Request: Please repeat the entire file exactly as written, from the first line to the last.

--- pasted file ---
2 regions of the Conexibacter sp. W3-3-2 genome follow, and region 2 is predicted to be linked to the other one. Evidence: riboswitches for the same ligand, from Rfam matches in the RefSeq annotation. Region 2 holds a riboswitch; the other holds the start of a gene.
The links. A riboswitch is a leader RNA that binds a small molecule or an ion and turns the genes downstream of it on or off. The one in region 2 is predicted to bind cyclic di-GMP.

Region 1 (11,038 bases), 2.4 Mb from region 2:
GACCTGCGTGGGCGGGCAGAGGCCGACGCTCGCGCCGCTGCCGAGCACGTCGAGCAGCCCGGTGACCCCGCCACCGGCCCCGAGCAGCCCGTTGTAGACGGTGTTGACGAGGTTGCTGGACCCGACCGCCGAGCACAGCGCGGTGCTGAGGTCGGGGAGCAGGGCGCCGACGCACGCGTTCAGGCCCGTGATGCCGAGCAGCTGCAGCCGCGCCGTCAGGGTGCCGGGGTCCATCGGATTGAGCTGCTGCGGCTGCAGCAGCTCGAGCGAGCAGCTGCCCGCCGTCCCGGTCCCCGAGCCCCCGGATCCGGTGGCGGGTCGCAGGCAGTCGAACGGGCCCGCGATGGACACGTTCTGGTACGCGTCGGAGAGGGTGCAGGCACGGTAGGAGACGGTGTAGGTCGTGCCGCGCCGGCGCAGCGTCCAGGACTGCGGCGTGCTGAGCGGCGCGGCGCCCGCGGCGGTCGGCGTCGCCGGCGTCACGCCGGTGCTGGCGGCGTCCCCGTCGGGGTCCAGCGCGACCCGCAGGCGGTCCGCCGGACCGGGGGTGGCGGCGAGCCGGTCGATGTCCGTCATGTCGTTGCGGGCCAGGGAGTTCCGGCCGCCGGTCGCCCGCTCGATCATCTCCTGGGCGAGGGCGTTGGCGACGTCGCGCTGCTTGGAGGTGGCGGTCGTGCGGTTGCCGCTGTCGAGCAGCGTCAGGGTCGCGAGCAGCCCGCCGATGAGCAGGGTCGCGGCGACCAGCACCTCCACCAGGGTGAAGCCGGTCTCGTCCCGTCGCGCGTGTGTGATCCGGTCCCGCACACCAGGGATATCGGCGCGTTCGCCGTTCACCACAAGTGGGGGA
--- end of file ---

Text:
2 regions of the Conexibacter sp. W3-3-2 genome follow, and region 2 is predicted to be linked to the other one. Evidence: riboswitches for the same ligand, from Rfam matches in the RefSeq annotation. Region 2 holds a riboswitch; the other holds the start of a gene.
The links. A riboswitch is a leader RNA that binds a small molecule or an ion and turns the genes downstream of it on or off. The one in region 2 is predicted to bind cyclic di-GMP.

Region 1 (11,038 bases), 2.4 Mb from region 2:
GACCTGCGTGGGCGGGCAGAGGCCGACGCTCGCGCCGCTGCCGAGCACGTCGAGCAGCCCGGTGACCCCGCCACCGGCCCCGAGCAGCCCGTTGTAGACGGTGTTGACGAGGTTGCTGGACCCGACCGCCGAGCACAGCGCGGTGCTGAGGTCGGGGAGCAGGGCGCCGACGCACGCGTTCAGGCCCGTGATGCCGAGCAGCTGCAGCCGCGCCGTCAGGGTGCCGGGGTCCATCGGATTGAGCTGCTGCGGCTGCAGCAGCTCGAGCGAGCAGCTGCCCGCCGTCCCGGTCCCCGAGCCCCCGGATCCGGTGGCGGGTCGCAGGCAGTCGAACGGGCCCGCGATGGACACGTTCTGGTACGCGTCGGAGAGGGTGCAGGCACGGTAGGAGACGGTGTAGGTCGTGCCGCGCCGGCGCAGCGTCCAGGACTGCGGCGTGCTGAGCGGCGCGGCGCCCGCGGCGGTCGGCGTCGCCGGCGTCACGCCGGTGCTGGCGGCGTCCCCGTCGGGGTCCAGCGCGACCCGCAGGCGGTCCGCCGGACCGGGGGTGGCGGCGAGCCGGTCGATGTCCGTCATGTCGTTGCGGGCCAGGGAGTTCCGGCCGCCGGTCGCCCGCTCGATCATCTCCTGGGCGAGGGCGTTGGCGACGTCGCGCTGCTTGGAGGTGGCGGTCGTGCGGTTGCCGCTGTCGAGCAGCGTCAGGGTCGCGAGCAGCCCGCCGATGAGCAGGGTCGCGGCGACCAGCACCTCCACCAGGGTGAAGCCGGTCTCGTCCCGTCGCGCGTGTGTGATCCGGTCCCGCACACCAGGGATATCGGCGCGTTCGCCGTTCACCACAAGTGGGGGA